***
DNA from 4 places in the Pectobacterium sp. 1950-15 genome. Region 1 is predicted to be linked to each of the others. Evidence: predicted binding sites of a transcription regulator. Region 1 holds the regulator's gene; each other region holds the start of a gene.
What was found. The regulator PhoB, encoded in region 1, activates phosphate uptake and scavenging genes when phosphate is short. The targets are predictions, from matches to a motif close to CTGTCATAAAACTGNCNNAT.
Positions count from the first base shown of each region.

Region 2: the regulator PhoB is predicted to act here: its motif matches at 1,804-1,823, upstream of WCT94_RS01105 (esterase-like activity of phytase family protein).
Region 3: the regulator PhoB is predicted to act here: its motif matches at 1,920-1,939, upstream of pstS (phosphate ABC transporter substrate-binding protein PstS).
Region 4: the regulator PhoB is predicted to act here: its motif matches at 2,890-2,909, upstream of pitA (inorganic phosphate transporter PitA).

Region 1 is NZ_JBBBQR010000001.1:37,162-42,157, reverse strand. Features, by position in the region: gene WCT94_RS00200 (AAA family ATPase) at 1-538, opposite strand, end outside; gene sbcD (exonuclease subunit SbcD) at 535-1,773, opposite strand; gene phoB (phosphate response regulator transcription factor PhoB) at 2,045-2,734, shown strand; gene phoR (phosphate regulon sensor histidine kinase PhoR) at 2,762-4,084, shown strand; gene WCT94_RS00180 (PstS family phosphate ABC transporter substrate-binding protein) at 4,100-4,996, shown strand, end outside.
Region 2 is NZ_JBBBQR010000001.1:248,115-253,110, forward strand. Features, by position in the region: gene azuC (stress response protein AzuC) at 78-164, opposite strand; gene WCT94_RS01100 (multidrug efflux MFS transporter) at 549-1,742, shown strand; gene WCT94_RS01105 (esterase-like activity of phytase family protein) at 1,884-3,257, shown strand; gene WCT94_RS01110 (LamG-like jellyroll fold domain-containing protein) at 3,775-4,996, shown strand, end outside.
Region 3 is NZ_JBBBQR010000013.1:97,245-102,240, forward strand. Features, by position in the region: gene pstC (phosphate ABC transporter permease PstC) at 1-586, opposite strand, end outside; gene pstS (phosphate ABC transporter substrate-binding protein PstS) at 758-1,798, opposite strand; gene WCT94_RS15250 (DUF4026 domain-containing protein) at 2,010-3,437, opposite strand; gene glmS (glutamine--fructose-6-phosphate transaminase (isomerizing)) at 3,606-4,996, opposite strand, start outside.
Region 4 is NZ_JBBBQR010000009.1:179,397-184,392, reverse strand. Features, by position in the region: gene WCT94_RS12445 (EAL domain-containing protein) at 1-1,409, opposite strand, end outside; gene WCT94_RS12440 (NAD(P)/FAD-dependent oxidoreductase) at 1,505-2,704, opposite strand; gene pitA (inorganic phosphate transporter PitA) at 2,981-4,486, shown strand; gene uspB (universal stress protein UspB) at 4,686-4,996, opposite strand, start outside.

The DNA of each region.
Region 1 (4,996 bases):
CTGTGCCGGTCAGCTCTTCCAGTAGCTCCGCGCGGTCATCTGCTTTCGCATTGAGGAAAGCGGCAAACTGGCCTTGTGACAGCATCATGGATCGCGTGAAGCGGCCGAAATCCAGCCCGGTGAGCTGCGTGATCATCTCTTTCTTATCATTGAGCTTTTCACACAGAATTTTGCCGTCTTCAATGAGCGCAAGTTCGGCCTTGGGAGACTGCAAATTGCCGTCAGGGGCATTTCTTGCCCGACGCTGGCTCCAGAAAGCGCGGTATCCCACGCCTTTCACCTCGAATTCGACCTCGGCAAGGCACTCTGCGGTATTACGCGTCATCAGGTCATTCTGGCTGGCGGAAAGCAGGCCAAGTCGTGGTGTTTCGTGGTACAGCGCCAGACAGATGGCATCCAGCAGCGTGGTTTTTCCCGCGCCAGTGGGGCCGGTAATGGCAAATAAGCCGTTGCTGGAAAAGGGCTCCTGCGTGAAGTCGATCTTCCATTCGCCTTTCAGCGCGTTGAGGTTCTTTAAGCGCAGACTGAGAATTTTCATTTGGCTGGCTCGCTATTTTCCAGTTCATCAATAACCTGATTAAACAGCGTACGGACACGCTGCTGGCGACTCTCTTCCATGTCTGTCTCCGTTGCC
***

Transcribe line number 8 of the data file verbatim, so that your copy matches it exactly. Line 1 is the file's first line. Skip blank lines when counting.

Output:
Region 2 is NZ_JBBBQR010000001.1:248,115-253,110, forward strand. Features, by position in the region: gene azuC (stress response protein AzuC) at 78-164, opposite strand; gene WCT94_RS01100 (multidrug efflux MFS transporter) at 549-1,742, shown strand; gene WCT94_RS01105 (esterase-like activity of phytase family protein) at 1,884-3,257, shown strand; gene WCT94_RS01110 (LamG-like jellyroll fold domain-containing protein) at 3,775-4,996, shown strand, end outside.